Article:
Our understanding of how the workforce is dealing with the pressures of modern day business, and the struggle for economic survival, deepens when we observe the particular behaviour of individuals. Many cases of disciplinary action, alcohol and drug abuse, obesity, garnishee orders, divorce and depression typically manifest because of organisational (mis)behaviour which should have been addressed by the appropriate internal structures of the organisation long before it resulted in the disastrous after-effects. When individuals work, and live in constant uncertainty, worry, stress and fear, and they lack the support of supervisors, peers, family and friends; they become more susceptible to not only ‘burnout’1, but sometimes also more detrimental illnesses. Employees with burnout feel cognitively, emotionally and physically exhausted, and in trying to cope with their overwhelming circumstances they also become socially detached.

Weathering the waves of change

For employees to effectively cope with organisational change, work and family pressures, to be resilient, to do well and to thrive, during difficult times they need to be self-aware and self-manage their own health and wellness. They should know their inner capability, talents, character strengths, personal values and ‘what makes them tick’. Without a significant measure of self-knowledge, employees tend to find meaning in what they do instead of in who they are. Likewise, they tend to invest a significant amount of time and energy to only develop their skills, instead of also developing their character strengths. In their hope to find success outside of themselves, or in a particular job or organisation, or even a different country, they become dependent on their circumstances and other people to foster happiness, wellness and success for themselves. Of course, when the economy is down, or when their hopes and dreams do not realise as they initially expected, they become despondent and disenchanted.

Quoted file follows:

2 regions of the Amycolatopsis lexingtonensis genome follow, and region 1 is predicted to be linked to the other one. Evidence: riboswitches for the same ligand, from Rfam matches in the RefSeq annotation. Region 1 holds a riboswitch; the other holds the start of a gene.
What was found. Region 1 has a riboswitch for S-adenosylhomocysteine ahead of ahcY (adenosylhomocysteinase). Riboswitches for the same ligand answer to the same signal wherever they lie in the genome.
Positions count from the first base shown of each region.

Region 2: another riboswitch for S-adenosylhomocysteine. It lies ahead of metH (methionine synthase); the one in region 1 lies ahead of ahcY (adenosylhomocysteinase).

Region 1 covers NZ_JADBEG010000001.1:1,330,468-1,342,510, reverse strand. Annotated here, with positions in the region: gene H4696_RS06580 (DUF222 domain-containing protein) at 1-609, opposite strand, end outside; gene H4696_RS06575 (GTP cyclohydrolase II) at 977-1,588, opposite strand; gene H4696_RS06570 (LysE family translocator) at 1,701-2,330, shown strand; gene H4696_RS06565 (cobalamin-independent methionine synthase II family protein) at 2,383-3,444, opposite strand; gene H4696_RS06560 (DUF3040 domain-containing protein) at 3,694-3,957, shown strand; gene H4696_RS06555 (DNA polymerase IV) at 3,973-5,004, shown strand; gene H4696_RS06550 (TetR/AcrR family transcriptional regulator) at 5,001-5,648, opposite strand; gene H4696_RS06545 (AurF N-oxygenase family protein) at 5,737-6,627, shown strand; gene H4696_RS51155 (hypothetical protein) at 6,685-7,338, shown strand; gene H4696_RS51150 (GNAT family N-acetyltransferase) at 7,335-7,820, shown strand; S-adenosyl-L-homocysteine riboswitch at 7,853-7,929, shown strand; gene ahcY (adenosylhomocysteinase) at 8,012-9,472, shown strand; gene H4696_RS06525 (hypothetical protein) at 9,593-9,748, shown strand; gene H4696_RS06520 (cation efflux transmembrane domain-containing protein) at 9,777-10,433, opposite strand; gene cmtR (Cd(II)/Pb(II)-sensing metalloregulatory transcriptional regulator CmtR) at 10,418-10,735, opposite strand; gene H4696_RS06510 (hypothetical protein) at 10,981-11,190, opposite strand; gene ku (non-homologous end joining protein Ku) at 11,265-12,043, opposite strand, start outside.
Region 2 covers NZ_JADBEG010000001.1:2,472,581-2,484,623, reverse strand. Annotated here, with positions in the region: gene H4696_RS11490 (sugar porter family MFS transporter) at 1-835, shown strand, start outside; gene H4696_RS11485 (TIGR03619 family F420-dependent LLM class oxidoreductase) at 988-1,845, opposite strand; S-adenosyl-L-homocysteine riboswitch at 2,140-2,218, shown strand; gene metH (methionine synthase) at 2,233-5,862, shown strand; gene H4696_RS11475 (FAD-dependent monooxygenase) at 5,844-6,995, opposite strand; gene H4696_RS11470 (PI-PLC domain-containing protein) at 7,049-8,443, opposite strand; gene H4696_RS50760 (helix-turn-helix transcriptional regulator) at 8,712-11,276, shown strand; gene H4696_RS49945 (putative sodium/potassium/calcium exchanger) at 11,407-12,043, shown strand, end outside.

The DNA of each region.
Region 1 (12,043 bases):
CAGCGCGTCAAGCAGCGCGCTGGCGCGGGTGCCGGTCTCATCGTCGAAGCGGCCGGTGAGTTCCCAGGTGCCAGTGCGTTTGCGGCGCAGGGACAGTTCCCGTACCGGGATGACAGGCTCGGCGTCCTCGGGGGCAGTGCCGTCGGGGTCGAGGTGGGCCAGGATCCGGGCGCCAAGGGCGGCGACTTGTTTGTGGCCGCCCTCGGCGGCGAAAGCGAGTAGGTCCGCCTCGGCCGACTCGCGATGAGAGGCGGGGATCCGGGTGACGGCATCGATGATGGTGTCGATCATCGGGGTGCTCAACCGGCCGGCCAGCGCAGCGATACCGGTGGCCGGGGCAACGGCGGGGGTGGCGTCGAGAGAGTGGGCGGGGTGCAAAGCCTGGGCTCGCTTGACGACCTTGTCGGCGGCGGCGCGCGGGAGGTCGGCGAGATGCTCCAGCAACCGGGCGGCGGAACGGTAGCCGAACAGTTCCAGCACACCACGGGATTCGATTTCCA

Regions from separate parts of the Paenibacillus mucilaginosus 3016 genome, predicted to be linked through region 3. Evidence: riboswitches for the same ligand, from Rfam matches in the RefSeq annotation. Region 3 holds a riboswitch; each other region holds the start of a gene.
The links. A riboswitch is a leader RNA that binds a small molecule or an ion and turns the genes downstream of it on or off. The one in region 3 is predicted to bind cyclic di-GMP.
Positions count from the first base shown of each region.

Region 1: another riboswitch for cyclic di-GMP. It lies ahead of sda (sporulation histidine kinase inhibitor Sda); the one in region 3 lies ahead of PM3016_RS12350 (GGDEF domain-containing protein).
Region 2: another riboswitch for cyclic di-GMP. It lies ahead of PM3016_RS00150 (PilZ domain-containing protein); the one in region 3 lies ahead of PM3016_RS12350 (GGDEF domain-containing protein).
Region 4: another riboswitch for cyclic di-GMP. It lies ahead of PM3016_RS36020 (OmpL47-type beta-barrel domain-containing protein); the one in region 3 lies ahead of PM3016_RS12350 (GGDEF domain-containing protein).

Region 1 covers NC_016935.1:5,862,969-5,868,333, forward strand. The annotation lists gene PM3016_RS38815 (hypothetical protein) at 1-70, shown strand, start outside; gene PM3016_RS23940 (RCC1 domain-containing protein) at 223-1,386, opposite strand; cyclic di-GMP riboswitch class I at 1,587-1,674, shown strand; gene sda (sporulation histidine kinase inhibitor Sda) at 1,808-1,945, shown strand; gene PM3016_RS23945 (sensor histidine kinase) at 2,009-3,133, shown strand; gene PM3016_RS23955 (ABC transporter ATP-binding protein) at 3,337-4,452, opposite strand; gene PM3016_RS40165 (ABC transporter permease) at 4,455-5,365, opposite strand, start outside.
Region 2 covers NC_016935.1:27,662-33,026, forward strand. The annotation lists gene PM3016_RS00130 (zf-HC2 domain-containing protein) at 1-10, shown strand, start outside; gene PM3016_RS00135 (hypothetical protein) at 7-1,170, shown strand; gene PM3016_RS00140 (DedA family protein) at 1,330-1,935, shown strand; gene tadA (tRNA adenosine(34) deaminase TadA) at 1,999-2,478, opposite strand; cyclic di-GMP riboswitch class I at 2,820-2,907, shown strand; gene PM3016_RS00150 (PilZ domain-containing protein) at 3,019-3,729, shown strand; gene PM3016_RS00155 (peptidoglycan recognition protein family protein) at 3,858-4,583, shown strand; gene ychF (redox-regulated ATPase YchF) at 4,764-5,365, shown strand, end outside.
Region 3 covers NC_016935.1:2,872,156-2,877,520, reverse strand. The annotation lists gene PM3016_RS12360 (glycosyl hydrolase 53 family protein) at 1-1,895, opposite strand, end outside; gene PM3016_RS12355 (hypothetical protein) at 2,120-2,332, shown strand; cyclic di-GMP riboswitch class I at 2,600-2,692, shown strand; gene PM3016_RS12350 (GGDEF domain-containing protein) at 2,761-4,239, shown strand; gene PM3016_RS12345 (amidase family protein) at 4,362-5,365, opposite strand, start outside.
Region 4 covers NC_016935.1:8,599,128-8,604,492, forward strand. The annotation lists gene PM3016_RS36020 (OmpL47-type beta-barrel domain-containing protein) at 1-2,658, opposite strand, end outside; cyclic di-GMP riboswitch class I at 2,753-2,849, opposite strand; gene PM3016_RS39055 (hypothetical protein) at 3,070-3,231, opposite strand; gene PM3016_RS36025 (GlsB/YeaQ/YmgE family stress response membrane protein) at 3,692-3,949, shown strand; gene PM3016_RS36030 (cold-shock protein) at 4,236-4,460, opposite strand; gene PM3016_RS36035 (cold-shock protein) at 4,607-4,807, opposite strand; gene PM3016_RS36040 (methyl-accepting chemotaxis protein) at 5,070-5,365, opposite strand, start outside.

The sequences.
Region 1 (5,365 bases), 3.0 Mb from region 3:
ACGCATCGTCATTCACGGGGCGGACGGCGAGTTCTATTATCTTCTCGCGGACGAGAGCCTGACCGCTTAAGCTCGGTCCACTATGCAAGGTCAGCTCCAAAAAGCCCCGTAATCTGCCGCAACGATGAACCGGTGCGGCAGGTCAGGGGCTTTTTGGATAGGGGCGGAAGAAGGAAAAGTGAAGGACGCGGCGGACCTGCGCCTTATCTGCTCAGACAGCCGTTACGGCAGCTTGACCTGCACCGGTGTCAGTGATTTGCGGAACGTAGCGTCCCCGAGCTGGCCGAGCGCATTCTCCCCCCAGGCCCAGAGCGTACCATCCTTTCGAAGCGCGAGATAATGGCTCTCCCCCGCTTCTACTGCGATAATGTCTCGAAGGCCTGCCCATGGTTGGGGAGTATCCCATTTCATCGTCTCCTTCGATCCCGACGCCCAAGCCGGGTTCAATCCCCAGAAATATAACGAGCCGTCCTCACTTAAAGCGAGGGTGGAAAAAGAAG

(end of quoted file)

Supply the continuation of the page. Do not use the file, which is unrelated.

A healthy measure of self-insight, combined with virtuousness enables individuals to be responsible for their own progress. By knowing and understanding their inner capability, resilient employees2 are more responsive, open, connected, motivated, and engaged at work. When they are self-aware, they are mindful of their own intentions. They self-manage their thoughts, emotions, attitudes and behaviour to add value to their own, and the lives of others. When resilient, employees tend to share their character strengths, passions, competencies and skills compassionately with others, and in so doing they intentionally have a positive impact in the lives of those that they influence. As leaders, these employees understand and respect the difference between manipulating and motivating their subordinates.


As a source of organisational wellness, and in the context of employee resilience, it is imperative to understand the role that positive leadership plays. Positive leadership — in parallel to the extent to which the culture, policies, and practices of the organisation promote employee resilience — contributes favourably towards human capital development and organisational growth.

When employees are empowered to intentionally practice their character strengths, it generally has a positive knock-on effect within the organisation. Moreover, it also assists employees to persevere in the face of personal trials and adversities, thereby making them and ultimately the organisation they work for more resilient. Employees, who seek, promote, and utilise their inner capability and character strengths will be more inclined to thrive and less likely to withdraw or be mentally distant from their daily workplace duties. This may be attributed to the enjoyment, gratification and fulfilment that is experienced through their work which, when geared towards the development of their character strengths, will yield rewarding positive experiences that also cultivates organisational resilience.

CGF Research Institute’s Workplace Wellness Consultant, Dr Dicky Els also regularly presents Positive Coping as an in-house wellness intervention. For more information, bookings or should you wish to participate

in one of our public Flourishing Wellness Interventions, please contact Dr Dicky Els on 082 496 7960 or send an email to